Saturday, December 13, 2008

Getting more help

For those who miss and mourn Christmas, it is a difficult time. Seniors who have lost spouses, or single adults without family face a difficult time. For some wonderful memories of a time gone by helps. For others it pains them. My father grieved his life gone by and it tore us up to see him in his anger. For many there are no good memories in a life that included difficult circumstances.

There are many places to seek help for yourself or on behalf of others.

Neighbours check in on each other. They determine if a call to an agency is warranted. For ailing seniors help is nearby at CCAC, they provide referrals to Meals on Wheels, or a limited amount of personal support workers who can assist seniors with their ADL, or IADL. Anyone can make a referral to CCAC. There is a CCAC locator page for Ontarians. They can provide supports for frail and ailing adults.

Check in on neighbours frequently but do not risk your health by doing more than you can physically or emotionally manage. For example, my husband, in trying to lift my late father begging to be put back to bed, put out two disks and will likely never recover despite physiotherapy.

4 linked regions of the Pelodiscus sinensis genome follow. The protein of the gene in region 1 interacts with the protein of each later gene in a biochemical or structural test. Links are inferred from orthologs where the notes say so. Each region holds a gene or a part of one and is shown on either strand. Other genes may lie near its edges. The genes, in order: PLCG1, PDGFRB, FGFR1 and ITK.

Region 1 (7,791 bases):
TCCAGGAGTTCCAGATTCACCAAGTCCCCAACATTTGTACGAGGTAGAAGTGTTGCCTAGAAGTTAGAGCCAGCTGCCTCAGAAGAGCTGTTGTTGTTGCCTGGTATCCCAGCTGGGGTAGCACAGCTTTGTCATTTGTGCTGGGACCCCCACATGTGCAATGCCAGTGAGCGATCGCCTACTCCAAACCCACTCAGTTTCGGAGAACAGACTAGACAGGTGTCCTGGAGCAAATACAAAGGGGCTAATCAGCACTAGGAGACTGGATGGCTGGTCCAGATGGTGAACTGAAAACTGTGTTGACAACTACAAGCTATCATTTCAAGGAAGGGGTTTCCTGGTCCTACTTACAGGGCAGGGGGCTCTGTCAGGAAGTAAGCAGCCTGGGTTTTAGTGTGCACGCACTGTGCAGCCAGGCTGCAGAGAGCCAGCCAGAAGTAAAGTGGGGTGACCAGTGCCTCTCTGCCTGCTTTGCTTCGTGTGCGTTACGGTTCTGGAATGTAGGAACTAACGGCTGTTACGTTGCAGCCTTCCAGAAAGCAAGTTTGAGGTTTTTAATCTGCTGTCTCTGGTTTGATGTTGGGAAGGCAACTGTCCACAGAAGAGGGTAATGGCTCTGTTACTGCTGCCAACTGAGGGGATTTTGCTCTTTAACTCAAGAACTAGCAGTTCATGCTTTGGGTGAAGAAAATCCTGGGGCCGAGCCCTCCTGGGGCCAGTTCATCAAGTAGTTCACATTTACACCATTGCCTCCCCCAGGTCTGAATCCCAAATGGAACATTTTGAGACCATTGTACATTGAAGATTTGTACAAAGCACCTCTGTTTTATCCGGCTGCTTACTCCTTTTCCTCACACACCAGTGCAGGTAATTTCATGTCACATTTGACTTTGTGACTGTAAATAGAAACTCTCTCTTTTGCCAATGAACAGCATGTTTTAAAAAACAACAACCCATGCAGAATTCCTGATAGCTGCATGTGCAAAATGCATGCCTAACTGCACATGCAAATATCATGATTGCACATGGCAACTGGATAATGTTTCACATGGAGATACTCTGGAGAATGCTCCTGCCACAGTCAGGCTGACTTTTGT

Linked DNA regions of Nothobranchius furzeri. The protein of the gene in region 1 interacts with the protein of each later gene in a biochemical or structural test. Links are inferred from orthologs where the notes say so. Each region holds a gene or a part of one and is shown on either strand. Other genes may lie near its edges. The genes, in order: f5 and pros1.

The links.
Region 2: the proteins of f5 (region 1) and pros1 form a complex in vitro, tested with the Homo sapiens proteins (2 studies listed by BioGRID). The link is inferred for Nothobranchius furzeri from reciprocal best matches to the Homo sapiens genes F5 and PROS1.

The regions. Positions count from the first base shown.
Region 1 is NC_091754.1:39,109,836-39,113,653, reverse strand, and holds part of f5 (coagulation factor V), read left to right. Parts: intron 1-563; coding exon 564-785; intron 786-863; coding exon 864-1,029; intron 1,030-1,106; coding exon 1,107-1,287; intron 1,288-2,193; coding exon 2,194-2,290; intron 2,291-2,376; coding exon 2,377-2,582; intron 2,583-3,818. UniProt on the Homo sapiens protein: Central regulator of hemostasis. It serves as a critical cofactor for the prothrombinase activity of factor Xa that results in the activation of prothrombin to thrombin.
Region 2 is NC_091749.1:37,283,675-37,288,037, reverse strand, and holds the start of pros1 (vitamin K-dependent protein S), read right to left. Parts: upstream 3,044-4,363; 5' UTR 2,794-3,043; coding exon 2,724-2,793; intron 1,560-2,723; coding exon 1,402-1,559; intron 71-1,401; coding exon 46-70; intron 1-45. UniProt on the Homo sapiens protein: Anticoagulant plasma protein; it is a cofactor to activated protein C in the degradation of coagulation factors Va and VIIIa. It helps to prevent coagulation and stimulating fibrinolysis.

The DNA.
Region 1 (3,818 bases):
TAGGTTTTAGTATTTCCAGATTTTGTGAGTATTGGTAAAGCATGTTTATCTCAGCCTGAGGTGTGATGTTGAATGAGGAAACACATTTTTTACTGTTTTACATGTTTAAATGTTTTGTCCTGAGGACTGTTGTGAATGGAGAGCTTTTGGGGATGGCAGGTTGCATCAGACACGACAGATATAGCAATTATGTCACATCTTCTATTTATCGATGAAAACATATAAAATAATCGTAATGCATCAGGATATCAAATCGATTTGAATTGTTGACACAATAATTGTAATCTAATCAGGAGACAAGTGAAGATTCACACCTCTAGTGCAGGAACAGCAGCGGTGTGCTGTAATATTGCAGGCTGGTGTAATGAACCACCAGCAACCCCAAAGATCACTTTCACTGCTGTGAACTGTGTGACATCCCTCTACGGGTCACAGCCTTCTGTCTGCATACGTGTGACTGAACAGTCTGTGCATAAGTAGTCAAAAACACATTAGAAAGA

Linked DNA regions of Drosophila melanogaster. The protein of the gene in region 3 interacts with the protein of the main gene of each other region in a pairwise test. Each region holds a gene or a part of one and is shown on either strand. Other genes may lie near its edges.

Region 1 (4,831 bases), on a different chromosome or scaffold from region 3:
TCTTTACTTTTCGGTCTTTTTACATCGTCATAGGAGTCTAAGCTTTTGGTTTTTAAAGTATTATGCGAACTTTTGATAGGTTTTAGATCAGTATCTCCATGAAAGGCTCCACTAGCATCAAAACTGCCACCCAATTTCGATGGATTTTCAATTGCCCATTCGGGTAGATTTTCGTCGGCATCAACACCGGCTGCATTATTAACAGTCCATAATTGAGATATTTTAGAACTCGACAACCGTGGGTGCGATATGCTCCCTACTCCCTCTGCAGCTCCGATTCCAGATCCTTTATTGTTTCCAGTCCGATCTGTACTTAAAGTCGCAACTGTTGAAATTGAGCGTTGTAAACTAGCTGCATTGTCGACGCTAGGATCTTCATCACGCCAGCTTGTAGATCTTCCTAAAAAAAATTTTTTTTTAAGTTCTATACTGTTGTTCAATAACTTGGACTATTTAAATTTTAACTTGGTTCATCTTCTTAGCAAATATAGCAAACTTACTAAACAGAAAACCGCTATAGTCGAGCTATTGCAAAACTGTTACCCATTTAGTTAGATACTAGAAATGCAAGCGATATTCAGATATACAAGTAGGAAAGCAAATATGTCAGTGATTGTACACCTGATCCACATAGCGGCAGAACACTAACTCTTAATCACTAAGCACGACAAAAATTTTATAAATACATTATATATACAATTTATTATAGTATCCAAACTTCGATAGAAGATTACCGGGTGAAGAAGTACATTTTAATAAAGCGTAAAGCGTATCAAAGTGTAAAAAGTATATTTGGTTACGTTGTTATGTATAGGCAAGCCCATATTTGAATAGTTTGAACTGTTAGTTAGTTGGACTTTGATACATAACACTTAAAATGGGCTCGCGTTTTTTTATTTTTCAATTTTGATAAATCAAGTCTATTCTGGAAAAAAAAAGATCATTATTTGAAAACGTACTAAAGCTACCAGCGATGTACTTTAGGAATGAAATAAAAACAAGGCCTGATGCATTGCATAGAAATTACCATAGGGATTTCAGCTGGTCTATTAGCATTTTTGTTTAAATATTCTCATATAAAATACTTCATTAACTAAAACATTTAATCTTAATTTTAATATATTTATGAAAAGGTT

Our parent's generation, having lived through The Depression, are reluctant to pay for services. There is a fear that finances will not last. I firmly believe, however, that it is well worth the cost to ensure that ADL, or IADL needs are being met. Meals on Wheels is an option for those who are housebound. Another great resource is the newly established 211Ontario.ca services locator website. Muskoka has just signed on and provides many resources.

The Legion in most areas provides volunteer services for legion members. They can help find volunteer drivers. Many agencies are there to help, including referrals to sources of food, shelter, clothing, dental care, housing geared to income.



“Old age isn’t so bad when you consider the alternative.” --Maurice Chevalier

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